Frustration seems to have run deep at the Oizumi plant. Workers began to notice a change in atmosphere four years ago. The assembly line was speeded up. Supervision tightened. Pay dropped. Overtime stretched.
It wasn’t Aqlifoods alone, of course. Companies small and large were piling on the pressure. They were pressured themselves: Competition was fierce, profits were low. Workers were retired or laid off; hiring was frozen. Anything to cut costs. Remaining workers would pick up the slack — or else, was the implicit threat.
You felt lucky just to have a job, all the luckier if it was a full-time job, offering some, though shrinking, benefits. Part-time workers — roughly one-third of the national workforce — do without benefits. Late last month some of them demonstrated outside the labor ministry in Tokyo, bearing placards reading, “Being a lifelong part-timer is hateful.”
They may have to get used to it. A legislative proposal, if passed in its current form, would make it even easier than it has become lately to hire employees as part-timers, and fire them at will. When Prime Minister Abe states an intention to make Japan “the easiest country in the world in which to do business,” that’s part of what he means.
Aqlifood employees, full- and part-time, describe to Shukan Shincho a working environment that seems scarcely tolerable.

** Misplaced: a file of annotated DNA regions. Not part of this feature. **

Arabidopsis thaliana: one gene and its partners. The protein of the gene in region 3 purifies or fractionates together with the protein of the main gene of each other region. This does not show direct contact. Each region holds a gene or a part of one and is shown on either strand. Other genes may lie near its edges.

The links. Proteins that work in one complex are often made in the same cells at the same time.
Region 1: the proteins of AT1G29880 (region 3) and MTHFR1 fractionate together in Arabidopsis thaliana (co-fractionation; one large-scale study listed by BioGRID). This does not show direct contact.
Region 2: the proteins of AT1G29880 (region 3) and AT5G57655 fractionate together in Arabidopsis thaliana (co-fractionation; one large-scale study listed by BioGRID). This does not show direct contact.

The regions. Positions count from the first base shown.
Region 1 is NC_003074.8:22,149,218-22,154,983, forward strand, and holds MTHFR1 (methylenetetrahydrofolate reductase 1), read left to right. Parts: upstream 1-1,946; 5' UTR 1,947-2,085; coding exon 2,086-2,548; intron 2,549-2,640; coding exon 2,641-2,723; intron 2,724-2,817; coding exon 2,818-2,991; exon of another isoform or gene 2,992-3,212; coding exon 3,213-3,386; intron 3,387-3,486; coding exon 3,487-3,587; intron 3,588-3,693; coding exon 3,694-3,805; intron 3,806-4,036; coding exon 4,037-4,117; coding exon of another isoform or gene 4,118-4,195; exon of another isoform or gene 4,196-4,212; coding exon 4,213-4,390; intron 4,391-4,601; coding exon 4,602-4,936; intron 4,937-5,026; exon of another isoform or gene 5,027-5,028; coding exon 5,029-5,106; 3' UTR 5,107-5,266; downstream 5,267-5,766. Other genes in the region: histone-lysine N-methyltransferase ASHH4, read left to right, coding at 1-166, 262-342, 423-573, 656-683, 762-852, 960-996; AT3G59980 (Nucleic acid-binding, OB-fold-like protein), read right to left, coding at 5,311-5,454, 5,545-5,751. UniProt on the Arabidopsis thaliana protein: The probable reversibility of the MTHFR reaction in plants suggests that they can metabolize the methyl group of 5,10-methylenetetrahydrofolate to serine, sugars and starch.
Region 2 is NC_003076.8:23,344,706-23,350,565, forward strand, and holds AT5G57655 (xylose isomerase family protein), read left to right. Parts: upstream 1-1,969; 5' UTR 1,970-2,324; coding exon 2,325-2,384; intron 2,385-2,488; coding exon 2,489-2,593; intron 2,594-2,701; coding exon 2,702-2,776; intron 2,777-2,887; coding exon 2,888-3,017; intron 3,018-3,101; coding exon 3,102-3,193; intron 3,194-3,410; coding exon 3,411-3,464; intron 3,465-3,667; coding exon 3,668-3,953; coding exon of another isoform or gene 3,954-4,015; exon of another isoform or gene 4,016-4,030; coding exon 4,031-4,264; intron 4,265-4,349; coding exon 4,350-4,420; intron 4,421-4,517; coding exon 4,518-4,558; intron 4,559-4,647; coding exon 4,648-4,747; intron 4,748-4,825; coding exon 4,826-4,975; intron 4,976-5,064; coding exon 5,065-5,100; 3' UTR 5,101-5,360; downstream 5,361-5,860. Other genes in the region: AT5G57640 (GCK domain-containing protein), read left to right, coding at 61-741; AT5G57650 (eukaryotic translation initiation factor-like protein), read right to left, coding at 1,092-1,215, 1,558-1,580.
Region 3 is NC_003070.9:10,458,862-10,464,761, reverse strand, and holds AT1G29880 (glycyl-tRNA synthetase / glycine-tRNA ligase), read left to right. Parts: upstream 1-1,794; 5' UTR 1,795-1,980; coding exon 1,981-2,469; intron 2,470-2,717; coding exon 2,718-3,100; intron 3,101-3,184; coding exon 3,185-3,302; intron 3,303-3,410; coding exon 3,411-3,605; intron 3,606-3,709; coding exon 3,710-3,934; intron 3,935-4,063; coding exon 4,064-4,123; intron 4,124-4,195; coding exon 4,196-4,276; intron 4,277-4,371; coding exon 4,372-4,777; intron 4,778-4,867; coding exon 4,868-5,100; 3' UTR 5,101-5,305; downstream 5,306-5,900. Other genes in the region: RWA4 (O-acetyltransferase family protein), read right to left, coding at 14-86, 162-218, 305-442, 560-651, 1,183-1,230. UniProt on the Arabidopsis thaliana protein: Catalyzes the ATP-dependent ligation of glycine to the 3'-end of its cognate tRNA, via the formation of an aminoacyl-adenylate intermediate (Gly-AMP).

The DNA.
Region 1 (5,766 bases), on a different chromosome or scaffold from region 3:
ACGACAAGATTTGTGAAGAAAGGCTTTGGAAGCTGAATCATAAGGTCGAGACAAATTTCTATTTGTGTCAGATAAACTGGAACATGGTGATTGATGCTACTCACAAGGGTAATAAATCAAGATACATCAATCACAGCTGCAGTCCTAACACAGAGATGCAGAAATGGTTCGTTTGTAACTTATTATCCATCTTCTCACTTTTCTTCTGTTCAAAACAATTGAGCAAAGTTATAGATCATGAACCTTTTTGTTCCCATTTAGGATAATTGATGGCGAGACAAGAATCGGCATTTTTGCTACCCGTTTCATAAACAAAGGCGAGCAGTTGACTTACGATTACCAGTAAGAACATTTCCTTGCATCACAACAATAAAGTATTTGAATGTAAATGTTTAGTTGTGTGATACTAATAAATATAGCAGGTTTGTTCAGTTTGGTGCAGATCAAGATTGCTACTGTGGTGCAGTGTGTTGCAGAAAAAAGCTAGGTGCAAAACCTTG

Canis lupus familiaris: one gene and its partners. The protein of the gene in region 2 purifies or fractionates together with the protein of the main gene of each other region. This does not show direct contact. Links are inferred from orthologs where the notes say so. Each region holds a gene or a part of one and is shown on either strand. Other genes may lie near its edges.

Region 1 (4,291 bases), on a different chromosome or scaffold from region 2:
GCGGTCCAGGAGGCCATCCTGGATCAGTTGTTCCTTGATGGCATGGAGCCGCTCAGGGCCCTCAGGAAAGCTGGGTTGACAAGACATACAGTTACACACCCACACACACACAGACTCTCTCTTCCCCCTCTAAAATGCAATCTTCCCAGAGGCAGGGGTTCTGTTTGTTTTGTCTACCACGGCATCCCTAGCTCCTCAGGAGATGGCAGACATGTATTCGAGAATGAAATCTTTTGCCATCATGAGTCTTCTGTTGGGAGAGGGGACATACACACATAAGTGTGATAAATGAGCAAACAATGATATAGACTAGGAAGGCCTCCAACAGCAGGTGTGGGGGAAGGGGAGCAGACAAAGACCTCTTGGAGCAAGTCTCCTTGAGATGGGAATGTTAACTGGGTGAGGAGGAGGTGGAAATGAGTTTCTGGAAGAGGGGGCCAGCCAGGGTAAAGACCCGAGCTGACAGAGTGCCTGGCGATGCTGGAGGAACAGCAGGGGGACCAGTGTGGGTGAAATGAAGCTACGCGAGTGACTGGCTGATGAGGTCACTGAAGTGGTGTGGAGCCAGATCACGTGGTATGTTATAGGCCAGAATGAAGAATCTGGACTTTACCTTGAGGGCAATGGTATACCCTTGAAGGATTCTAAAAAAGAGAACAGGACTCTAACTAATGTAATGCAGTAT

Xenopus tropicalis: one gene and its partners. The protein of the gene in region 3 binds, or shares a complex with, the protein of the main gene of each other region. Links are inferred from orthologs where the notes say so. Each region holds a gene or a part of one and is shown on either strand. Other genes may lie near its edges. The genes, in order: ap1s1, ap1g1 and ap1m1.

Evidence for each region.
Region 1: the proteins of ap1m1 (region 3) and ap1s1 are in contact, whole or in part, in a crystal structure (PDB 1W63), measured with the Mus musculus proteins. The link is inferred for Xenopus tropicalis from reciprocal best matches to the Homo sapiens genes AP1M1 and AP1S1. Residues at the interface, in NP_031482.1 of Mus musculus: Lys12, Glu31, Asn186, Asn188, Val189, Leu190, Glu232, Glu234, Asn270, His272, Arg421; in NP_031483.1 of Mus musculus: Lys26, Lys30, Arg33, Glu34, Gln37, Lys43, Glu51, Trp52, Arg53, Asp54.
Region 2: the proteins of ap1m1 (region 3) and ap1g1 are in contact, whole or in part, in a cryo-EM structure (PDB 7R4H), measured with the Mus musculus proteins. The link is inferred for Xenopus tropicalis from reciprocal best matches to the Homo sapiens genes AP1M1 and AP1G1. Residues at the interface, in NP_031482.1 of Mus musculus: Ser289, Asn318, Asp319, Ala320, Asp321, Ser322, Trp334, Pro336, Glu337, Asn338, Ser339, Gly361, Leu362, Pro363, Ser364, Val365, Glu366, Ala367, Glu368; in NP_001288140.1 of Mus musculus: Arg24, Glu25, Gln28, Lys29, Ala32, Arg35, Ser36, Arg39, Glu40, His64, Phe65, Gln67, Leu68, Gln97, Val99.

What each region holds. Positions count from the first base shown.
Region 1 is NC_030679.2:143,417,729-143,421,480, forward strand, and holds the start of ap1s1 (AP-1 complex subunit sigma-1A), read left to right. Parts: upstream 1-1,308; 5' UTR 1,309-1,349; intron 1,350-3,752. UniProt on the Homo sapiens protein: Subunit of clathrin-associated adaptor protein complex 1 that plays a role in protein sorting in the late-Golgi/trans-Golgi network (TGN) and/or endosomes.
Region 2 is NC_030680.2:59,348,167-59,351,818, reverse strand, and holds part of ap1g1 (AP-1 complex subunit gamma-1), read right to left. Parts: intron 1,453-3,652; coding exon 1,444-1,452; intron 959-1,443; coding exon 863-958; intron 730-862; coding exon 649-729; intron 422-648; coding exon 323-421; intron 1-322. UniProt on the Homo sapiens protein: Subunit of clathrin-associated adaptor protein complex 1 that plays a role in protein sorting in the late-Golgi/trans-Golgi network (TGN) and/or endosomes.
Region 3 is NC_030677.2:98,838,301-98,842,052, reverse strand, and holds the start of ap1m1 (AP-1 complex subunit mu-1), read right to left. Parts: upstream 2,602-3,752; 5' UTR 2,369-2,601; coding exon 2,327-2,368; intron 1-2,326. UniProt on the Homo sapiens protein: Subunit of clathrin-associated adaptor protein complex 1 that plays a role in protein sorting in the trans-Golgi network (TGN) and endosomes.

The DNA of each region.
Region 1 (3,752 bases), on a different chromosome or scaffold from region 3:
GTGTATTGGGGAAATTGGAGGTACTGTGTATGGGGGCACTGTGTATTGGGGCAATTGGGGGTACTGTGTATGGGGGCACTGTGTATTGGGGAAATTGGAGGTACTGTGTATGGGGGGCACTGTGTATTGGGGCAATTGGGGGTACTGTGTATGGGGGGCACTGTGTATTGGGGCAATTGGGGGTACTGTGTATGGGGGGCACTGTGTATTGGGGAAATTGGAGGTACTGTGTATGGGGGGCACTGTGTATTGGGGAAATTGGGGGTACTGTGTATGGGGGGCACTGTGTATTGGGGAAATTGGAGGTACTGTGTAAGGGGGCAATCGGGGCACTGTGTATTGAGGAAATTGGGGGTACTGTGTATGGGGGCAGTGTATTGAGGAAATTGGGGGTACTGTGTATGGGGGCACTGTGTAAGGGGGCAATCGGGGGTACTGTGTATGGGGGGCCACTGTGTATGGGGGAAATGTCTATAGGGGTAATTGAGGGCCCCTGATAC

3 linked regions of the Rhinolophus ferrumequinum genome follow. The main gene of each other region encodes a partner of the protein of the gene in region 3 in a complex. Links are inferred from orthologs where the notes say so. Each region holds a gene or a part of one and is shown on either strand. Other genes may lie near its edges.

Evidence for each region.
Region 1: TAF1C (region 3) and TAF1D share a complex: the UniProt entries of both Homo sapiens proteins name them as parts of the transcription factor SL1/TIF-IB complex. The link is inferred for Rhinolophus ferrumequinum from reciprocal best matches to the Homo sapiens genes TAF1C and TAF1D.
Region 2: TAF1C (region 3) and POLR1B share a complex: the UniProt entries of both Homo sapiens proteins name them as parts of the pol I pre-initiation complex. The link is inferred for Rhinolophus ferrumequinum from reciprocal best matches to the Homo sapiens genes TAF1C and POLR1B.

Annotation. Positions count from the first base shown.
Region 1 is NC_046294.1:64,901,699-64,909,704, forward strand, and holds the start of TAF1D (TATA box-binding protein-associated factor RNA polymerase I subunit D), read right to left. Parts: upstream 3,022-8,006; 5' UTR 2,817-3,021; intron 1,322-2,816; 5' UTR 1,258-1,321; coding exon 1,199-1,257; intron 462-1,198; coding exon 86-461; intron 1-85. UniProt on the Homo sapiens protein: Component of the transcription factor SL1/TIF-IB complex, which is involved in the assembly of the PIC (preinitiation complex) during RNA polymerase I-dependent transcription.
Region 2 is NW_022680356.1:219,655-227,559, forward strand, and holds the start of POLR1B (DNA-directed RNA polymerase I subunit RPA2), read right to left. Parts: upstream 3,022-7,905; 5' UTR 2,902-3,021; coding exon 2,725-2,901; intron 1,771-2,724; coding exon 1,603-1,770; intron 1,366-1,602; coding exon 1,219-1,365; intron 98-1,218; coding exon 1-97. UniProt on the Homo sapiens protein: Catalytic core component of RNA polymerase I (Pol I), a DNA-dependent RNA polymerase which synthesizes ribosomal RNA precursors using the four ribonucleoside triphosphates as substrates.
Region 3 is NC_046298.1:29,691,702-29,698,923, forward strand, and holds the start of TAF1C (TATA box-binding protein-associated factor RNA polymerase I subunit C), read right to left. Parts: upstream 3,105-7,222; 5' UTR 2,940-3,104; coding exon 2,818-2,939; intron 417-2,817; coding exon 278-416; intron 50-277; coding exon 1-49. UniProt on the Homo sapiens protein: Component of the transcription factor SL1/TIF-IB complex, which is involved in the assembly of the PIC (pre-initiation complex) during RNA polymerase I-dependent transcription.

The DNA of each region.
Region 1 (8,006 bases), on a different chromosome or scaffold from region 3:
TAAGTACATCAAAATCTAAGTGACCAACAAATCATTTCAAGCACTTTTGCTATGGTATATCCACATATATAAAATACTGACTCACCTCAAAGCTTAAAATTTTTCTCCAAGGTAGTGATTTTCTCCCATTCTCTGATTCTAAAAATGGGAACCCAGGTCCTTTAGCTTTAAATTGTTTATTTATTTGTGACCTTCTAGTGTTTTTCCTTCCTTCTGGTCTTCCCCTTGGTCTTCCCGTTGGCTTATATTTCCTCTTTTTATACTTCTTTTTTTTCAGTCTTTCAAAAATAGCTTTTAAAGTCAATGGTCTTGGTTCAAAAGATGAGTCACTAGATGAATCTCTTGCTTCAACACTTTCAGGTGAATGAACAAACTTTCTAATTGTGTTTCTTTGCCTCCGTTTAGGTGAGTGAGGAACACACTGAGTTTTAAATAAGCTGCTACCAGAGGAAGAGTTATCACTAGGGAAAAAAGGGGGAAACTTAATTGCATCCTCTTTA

“The line was speeded up. It became frantic,” says one. “Each line had its production figures publicly posted. Every month we’d have to turn in reports of self-criticism: ‘This month I spoiled X number of croquettes,’ and so on. It makes you neurotic. Many quit — over that, or over the 80 hours-a-month overtime you sometimes had to work.”
Management, he said, hovered everywhere, watching everything. “They’d tear you to pieces over the slightest infraction — machine trouble, for instance. They’d chew you out in a voice that resounded all over the plant.”
After Toshiki Abe’s arrest, the weekly Shukan Bunshun profiled him. He’d done various jobs after high school, finally joining Aqlifoods as a full-timer eight years ago. He was popular and praised by superiors for a “positive attitude” — which some work-mates suggest may not have survived a bonus reduction in 2013. His annual salary was reportedly around ¥2 million. He lived with his wife and son in Oizumi. Friends note a fondness for motorcycles and cosplay. One costume in his wardrobe, the magazine hears, was a long coat emblazoned in back with the Chinese characters seigi — justice.
That’s not much to know about a man accused of a crime whose repercussions could have been a good deal worse than they were. Was some obscure notion of “justice” what the culprit had in mind? Might it have been his way of saying to Prime Minister Abe, “Japan is not back; Japan won’t be back until working for a living does not entail the sacrifice of all human dignity”?